Sports Opinion & Analysis

Boston Red Sox Offseason To-Do List

In MLB on September 21, 2012 at 4:17 pm

With the end of the MLB regular season less than three weeks away, there are more than a few teams who will look back at the year with disappointment and regret.

“There’s no crying in baseball!”

The Los Angeles Dodgers, who still might not make the playoffs after making the biggest blockbuster trade in the history of the league.

The New York Yankees, who blew a ten game lead to a team who hasn’t had a winning season since 1993. 

The Arizona Diamondbacks, who suffered injuries and under-performance, and failed to live up to the expectations of 2011.

The Los Angeles Angels of Anaheim, who acquired Albert Pujols and C.J. Wilson, yet are 4.5 games behind the Oakland A’s (a team whose payroll is roughly $100 million dollars less than the Angels) for the last AL Wildcard spot.

The Philadelphia Phillies, who imploded under the weight of big contracts and egos. 

The Detroit Tigers, who like the D’backs, also failed to live up to expectations. 

The Houston Astros and Minnesota Twins, simply for being the Houston Astros and Minnesota Twins. 

And lastly, any team who didn’t have a player suspended for PED’s, yet have to watch the San Francisco Giants and A’s play in October. 

There are a lot of teams who will look back at 2012 with heartache and sadness, anger and frustration, but none of them will have more heartache, and feel more sadness, anger and frustration, than the Red Sox of Boston.

“I wonder if anyone wants to go out for KFC…”

After suffering one of the biggest meltdowns in the history of Major League Baseball last season, the Red Sox fired Terry Francona, the skipper who broke The Curse of the Bambino, and replaced him with Bobby Valentine, a man few thought would be successful in the position (know what I’m saying, Curt Schilling?).

Valentine was doomed to failure as the manager of the Red Sox from the beginning. First, the club’s management was torn about hiring him from the get go. Second, the players were still pining away for the last guy they got fired. Third, because Valentine’s managerial style was completely opposite of Francona’s, Valentine was never able to fully embrace his style of coaching, and consequently was never able to sell his vision to any of his players.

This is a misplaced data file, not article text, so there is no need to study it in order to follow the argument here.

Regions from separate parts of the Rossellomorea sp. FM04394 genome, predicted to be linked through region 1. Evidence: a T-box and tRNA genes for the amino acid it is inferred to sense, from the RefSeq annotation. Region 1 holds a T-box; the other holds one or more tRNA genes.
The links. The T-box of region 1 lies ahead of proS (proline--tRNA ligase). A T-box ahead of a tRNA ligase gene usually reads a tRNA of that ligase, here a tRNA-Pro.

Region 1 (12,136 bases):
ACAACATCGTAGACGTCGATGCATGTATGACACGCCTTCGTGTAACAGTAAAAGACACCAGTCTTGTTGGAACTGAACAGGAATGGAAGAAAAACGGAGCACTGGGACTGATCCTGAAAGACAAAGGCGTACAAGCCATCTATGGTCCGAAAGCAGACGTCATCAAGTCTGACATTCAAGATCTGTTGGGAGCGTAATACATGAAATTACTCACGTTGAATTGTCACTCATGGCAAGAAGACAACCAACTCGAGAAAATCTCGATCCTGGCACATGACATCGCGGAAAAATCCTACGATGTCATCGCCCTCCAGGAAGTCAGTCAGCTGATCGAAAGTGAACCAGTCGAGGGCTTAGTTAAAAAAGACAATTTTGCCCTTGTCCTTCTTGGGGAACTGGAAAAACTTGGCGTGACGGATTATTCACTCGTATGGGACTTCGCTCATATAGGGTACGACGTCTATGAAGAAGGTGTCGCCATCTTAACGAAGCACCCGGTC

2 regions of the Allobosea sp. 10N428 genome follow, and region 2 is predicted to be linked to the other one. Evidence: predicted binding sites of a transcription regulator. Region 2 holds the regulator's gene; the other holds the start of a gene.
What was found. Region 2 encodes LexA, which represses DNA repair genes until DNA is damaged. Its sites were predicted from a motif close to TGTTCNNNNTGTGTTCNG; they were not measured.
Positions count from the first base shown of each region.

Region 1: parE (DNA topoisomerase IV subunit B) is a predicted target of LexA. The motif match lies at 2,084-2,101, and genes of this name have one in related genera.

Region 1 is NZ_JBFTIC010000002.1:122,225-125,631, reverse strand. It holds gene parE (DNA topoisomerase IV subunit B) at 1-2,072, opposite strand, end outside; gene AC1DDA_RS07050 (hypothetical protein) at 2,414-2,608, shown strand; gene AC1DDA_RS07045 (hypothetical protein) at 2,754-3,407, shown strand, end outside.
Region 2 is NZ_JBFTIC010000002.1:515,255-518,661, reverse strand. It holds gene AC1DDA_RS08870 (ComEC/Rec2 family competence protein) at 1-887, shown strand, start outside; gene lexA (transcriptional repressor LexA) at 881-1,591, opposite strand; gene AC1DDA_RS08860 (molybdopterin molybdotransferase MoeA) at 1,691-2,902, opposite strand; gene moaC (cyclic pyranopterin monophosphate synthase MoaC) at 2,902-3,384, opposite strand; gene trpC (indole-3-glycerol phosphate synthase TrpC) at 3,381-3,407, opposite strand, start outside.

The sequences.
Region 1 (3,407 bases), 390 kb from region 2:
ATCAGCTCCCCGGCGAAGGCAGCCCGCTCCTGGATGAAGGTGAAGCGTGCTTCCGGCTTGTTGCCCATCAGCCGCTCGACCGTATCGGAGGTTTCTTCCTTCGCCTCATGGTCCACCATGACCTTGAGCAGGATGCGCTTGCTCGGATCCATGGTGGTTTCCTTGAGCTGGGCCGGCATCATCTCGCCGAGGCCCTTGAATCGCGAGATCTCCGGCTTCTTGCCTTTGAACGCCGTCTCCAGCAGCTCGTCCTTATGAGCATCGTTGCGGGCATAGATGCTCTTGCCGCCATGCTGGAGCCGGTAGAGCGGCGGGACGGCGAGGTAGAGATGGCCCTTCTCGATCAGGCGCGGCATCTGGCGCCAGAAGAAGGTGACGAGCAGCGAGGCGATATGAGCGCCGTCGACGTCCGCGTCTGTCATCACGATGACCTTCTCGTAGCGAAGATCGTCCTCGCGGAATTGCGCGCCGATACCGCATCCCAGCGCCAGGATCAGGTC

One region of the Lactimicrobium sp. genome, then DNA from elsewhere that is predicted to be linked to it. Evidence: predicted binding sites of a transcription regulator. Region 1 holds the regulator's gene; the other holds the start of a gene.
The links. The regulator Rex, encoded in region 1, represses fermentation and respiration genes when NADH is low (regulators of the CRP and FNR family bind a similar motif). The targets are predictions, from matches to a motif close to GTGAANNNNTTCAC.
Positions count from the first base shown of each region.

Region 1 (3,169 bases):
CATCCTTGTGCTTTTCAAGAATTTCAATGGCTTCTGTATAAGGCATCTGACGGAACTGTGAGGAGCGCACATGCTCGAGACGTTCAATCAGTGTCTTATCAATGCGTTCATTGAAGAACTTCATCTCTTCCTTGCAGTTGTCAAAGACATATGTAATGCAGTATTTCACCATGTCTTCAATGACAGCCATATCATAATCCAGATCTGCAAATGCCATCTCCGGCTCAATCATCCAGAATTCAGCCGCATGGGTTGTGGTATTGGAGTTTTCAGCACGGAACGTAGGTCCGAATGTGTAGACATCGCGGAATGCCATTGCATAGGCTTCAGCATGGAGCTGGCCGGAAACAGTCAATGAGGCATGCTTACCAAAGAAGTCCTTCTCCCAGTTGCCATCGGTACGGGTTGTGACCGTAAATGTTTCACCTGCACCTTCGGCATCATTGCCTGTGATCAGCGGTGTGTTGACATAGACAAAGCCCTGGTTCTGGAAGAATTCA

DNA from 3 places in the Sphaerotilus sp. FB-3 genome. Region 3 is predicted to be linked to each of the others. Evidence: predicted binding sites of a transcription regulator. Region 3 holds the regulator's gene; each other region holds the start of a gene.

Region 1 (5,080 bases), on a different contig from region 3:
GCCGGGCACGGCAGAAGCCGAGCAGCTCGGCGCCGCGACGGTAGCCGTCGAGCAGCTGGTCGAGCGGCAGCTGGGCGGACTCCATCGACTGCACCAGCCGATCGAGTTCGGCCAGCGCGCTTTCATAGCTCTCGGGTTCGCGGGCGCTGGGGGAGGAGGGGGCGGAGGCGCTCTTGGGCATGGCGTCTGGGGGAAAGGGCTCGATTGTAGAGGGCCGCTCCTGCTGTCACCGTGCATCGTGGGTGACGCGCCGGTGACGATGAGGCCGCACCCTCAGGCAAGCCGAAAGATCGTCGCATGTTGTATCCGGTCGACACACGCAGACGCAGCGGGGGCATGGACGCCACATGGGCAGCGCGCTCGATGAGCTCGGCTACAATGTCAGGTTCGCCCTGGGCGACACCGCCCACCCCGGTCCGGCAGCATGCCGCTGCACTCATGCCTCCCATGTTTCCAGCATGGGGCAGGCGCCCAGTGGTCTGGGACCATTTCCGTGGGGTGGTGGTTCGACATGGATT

It didn’t help that Valentine also kept digging his grave with his constant misspeaks and gaffes.

This isn’t to say all of the troubles befalling Boston can be pointed to the hiring of Bobby V. The players themselves are just as, if not more responsible for how 2012 turned out as anybody. They vastly underperformed. They refused to change their ways. They refused to play like professionals.

Yet, for all the problems facing the players and the franchise, there are three simple solutions the Red Sox can take in the offseason, to begin the rebuilding process and turn this ship around.

1. Fire Bobby Valentine

“Please do what I say.”

While Valentine has had a successful major league managerial career, he will not find success in Boston. Unless Lou Luchino (The Red Sox’s President and CEO) plans on trading away the entire roster, top-to-bottom (going so far as to rehire new beer and hotdog sellers, as well as Fenway parking lot attendants), Valentine has lost the clubhouse. He will not be able to pull any player from the current roster to his side, and therefore has to go.

2. Fire Bobby Valentine

“And so now you agree with Curt that you weren’t the right man for the job…?”

Curt Schilling was right; Bobby V wasn’t ever going to work in Boston. With the roster the way it was built, the team just wasn’t going to easily transition from Francona’s laid back, beer guzzling, fried chicken eating ways, to Valentine’s strict regime. Instead, the team need to look at other guys who are somewhat like Francona, yet bring a new voice of leadership to a team longing for someone they can believe in.

Bob Brenly did the same magic for Arizona over a decade ago, after he replaced the strict rule of Buck Showalter. Currently, all Brenly’s up to is sitting in the announcer both in Chicago. Trying to jumpstart the Red Sox couldn’t be worse than having to watch the Cubs play everyday, could it?

I didn’t think so.

3. Fire Bobby Valentine

“It’s not you, Bobby, it’s me. Specifically, it’s me hating you.”

Everyone knows Dustin Pedrioa leads this team. He’s already led a mutiny against his manager, and as long as he plays in Boston, no’s ever going to listen to anything Valentine will ever say. While the players are in the wrong for not giving Valentine a fair shake at his job, it’s time for the club to find a man the team can respect.


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